Will there be reform of the senior ranks of the civil service, who hold great influence in Government decision-making and who are not accountable to the people?
Will FG work with and take on board the ideas of all parties, both Government and opposition, when making its final set of proposals in Government? No party has a monopoly on knowledge as FG is fond of reminding us and some of the other parties have proposed some interesting reforms that should be considered.
Fine Gael’s stance on the Irish language cannot be avoided in the west of Ireland, particularly in Galway West. This constituency has the largest numbers of Irish speakers and it is of economic and cultural importance to them.
FG must be asked to explain its policy on ending compulsory Irish for the Leaving Cert. It must also be asked to explain its plans for industrial policy in the Gaeltacht; for example: Where does FG stand on the proposals of ‘An Bord Snip Nua’ to abolish Údarás na Gaeltachta?
Economic matters are at the heart of this campaign. Leaving aside the banks for a moment the key questions that FG should be asked are:
Is the party being honest with people when it says it will not impose any further tax hikes?
The clips of George Bush at the 1988 Republican Party convention imploring people to “Read my lips: no new taxes” has been played ad nauseam over the years. Bush simply was not in a position to keep this pledge. FG should beware of something similar happening. Plus what does FG mean by ‘no more tax hikes’? Do water charges and property taxes count?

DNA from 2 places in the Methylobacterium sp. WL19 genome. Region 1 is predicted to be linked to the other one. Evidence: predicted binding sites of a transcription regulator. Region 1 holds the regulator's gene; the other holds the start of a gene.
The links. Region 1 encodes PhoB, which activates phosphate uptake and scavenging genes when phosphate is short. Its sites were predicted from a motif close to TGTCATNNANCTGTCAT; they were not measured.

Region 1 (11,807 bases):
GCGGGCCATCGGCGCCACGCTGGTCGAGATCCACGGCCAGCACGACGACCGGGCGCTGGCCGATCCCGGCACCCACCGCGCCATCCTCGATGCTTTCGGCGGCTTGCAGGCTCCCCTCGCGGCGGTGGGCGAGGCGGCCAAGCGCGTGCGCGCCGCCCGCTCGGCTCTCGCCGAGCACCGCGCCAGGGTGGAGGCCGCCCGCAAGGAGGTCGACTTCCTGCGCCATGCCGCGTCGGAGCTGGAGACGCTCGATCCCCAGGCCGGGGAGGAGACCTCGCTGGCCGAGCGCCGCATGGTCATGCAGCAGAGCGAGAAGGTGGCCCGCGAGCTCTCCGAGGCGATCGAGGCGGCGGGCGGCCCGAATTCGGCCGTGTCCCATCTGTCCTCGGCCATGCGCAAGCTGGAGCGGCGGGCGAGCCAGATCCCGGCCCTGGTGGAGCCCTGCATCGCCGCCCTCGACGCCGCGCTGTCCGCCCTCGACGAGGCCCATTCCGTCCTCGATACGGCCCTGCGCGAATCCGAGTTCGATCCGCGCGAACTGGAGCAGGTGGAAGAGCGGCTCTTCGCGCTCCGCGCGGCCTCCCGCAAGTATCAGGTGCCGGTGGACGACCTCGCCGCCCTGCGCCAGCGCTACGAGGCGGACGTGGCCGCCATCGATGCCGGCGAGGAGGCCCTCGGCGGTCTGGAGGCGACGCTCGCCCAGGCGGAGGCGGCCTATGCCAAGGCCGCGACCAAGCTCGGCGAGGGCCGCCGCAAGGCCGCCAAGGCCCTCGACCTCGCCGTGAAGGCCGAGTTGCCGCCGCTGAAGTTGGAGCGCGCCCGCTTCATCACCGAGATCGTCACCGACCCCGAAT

Will FG definitely reverse the minimum wage cut as the party has repeatedly claimed since the current Government cut it?
How does FG plan to reform the social welfare system?
Your questions to FG candidates should also involve job creation, not to mention the appalling vista of emigration returning to haunt us - a particularly sore point in the west of Ireland
Banking Policy is an area that has been well discussed at this stage. It is a highly technical area but the key questions are well known:
How do we handle debts to bondholders in the most advantageous way for the country?
What do we do with Anglo Irish Bank and Irish Nationwide and what are the plans for AIB and Bank of Ireland?
What vision does FG have for an Irish banking sector that will serve business and consumers once this crisis has passed?
In terms of social policy, FG candidates should be asked: How do you propose to tackle the appalling problem of illiteracy?
Will Fine Gael protect vulnerable schoolchildren from the worst effects of the inevitable cuts? What about the whole area of third level funding?
On a more general global level Insider will say that the name of Ireland has been disgraced by recent events. The country must restore its image and regain its confidence and a good underlying goal by the next government would be to restore Ireland to a position where it can credibly play a role in world affairs by 2016. That should be at the back of voters’ minds as they question their FG candidates.